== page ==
An elastomer-based ink for 3D printing objects

An ink for 3D-printing flexible devices without mechanical joints.


A significant problem for engineers working on wearable technology and soft robots is keeping things lightweight. Wearing heavier materials might be uncomfortable since they take more energy to move.

Since they can be stretchable or rigid, elastomers—synthetic polymers with a variety of mechanical properties—are frequently utilized in these kinds of applications. However, it has been challenging to produce elastomers that can be molded into intricate three-dimensional structures with different stiffness levels.

To overcome this difficulty, scientists created DNGEs, or double network granular elastomers, which can be printed in three dimensions and have their mechanical characteristics altered over short distances.

Example of DNGEs (3D-printable double network granular elastomers) © Titouan Veuillet
Example of DNGEs (3D-printable double network granular elastomers) © Titouan Veuillet

PhD candidate Eva Baur of the Soft Materials Laboratory used DNGEs to print a prototype finger with stiff ‘bones’ encircled by flexible ‘flesh’. This finger serves as an example of how technology may be used to create flexible and comfy devices that can bend and stretch while maintaining enough firmness to manipulate objects.

Because of these benefits, the researchers think that DNGEs could make constructing wearables, sensors, and soft actuators easier without the need for large, cumbersome mechanical joints.

The design of two elastomeric networks is the secret to the DNGEs’ adaptability. First, droplets of oil-in-water emulsion are used to create elastomer microparticles. After being dissolved in a precursor solution, the microparticles absorb elastomer components and swell.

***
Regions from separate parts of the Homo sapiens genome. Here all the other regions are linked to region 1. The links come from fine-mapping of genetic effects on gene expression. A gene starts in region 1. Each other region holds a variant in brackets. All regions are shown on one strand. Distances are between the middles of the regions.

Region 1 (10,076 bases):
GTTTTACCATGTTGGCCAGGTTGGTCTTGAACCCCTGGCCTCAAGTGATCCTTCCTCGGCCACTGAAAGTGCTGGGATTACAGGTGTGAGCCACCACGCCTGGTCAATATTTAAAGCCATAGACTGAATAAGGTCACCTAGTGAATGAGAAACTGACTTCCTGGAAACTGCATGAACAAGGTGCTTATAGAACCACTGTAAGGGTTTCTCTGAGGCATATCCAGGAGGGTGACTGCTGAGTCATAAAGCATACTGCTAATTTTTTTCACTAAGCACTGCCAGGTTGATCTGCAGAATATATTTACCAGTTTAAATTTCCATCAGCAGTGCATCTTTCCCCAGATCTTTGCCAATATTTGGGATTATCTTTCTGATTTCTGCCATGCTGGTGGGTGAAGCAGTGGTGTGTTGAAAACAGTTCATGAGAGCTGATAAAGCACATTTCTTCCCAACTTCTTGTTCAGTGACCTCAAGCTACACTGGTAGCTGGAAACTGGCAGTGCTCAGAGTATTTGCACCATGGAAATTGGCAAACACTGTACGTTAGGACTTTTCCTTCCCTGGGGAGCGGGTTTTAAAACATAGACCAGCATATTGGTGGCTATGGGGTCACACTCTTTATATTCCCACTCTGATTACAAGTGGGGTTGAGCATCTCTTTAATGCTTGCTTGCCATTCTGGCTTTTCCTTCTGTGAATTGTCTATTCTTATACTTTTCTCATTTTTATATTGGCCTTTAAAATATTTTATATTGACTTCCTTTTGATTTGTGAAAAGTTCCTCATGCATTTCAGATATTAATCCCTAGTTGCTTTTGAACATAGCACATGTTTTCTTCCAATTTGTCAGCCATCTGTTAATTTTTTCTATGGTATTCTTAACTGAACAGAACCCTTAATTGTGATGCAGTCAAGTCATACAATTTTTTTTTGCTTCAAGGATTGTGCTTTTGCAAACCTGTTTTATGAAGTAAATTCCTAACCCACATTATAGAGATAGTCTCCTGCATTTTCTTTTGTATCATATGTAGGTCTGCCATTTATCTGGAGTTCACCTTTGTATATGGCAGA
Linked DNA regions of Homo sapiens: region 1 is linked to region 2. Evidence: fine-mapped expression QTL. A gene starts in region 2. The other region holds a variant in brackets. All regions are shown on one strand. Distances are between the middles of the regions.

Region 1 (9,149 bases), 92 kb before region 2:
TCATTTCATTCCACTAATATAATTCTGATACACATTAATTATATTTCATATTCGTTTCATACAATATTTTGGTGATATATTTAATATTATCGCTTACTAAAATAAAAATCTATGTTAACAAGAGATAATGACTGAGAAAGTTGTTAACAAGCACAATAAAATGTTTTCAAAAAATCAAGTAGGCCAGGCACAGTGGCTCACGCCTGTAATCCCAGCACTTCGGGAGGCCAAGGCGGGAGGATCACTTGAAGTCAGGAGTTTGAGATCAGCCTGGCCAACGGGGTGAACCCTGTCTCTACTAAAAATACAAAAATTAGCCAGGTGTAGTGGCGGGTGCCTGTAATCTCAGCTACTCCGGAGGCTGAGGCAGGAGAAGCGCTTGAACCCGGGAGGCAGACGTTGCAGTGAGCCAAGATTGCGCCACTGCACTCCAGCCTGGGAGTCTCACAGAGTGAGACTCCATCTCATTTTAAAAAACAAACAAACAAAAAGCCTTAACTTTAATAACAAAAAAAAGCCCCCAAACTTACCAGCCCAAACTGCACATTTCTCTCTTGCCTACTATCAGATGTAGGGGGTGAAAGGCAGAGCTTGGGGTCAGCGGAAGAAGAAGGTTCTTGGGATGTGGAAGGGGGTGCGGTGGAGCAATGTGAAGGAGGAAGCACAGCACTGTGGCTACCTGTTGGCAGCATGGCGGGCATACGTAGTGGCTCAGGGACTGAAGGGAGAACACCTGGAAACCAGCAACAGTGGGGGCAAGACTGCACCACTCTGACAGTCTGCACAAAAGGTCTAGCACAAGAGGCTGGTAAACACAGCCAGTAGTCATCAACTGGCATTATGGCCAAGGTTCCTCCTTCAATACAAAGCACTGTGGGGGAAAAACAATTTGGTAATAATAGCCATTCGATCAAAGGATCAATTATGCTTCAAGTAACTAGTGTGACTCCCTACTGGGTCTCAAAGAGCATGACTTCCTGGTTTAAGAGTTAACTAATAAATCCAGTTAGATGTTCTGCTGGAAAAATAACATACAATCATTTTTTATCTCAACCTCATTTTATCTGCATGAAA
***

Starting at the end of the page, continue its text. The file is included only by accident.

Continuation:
The appropriate structure is then created by loading the 3D printable ink into a bioprinter using the swelling microparticles. The 3D-printed structure’s precursor is polymerized, forming a second elastomeric network that stiffens the thing as a whole.

The first network’s composition defines the structure’s stiffness, while the second network’s composition determines its fracture toughness. As a result, the two networks can be individually adjusted to obtain a combination of fatigue resistance, toughness, and stiffness.

Using elastomers instead of hydrogels, which are utilized in cutting-edge methods, provides the extra benefit of producing water-free structures, which increase their stability over time. Moreover, DNGEs can be produced with commercially available 3D printers.

Esther Amstad, head of the Soft Materials Laboratory in EPFL’s School of Engineering, said, “The beauty of our approach is that anyone with a standard bioprinter can use it.”

The capacity of DNGEs to support movement in one direction while restricting it in another presents a fascinating potential application in motion-guided rehabilitation systems. Further development of DNGE technology could produce prostheses or even motion guides to help surgeons. Another area of application is sensing remote movements, such as in undersea exploration or robot-assisted agriculture harvesting.

Journal Reference:

  1. E. Baur, B. Tiberghien, E. Amstad, 3D Printing of Double Network Granular Elastomers with Locally Varying Mechanical Properties. Adv. Mater. 2024, 2313189. DOI: 10.1002/adma.202313189


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